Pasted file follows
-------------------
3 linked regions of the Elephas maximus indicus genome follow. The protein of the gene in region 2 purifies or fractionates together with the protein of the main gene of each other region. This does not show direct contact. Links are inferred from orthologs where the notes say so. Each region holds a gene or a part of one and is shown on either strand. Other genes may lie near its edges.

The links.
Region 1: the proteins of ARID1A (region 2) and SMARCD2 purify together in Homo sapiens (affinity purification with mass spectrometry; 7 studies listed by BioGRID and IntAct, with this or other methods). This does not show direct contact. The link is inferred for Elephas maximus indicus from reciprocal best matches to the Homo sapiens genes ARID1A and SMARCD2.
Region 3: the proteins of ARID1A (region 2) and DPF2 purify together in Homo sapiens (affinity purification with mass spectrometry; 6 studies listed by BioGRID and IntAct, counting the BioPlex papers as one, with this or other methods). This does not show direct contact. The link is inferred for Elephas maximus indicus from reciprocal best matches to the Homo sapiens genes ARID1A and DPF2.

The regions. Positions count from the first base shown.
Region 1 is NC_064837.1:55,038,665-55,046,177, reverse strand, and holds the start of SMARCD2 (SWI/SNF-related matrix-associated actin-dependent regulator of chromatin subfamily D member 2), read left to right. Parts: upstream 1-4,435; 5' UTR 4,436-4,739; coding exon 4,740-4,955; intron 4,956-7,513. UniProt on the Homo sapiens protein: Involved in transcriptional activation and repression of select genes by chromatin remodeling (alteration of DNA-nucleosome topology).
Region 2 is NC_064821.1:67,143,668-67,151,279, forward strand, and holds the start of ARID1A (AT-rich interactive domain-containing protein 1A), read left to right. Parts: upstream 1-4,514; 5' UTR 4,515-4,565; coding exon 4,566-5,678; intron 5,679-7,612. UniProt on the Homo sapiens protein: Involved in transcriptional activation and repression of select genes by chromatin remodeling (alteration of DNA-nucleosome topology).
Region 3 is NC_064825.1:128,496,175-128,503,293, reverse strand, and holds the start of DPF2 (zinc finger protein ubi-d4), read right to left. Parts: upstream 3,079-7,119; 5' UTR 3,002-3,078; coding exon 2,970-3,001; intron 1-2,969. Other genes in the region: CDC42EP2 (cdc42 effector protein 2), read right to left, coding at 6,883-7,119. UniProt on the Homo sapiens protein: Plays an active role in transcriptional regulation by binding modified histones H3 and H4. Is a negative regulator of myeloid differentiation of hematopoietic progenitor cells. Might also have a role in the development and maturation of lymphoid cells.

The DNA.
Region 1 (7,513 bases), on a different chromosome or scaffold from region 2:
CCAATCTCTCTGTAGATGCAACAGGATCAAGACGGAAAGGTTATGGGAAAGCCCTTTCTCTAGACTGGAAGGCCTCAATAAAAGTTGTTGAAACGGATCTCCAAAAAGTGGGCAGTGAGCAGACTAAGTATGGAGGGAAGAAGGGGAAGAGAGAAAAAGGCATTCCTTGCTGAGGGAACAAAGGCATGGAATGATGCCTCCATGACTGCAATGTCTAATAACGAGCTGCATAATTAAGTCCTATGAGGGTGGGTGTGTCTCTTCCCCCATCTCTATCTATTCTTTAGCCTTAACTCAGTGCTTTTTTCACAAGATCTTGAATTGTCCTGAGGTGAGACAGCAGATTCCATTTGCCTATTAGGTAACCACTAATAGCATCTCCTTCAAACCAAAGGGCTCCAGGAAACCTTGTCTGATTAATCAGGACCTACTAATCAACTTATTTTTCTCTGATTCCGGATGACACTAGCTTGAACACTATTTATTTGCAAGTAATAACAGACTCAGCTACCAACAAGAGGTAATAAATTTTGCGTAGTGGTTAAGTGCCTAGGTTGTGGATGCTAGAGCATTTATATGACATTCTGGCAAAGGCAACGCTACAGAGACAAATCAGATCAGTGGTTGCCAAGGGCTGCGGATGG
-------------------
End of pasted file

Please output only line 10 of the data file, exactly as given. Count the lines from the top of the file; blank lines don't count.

Region 1 (7,513 bases), on a different chromosome or scaffold from region 2: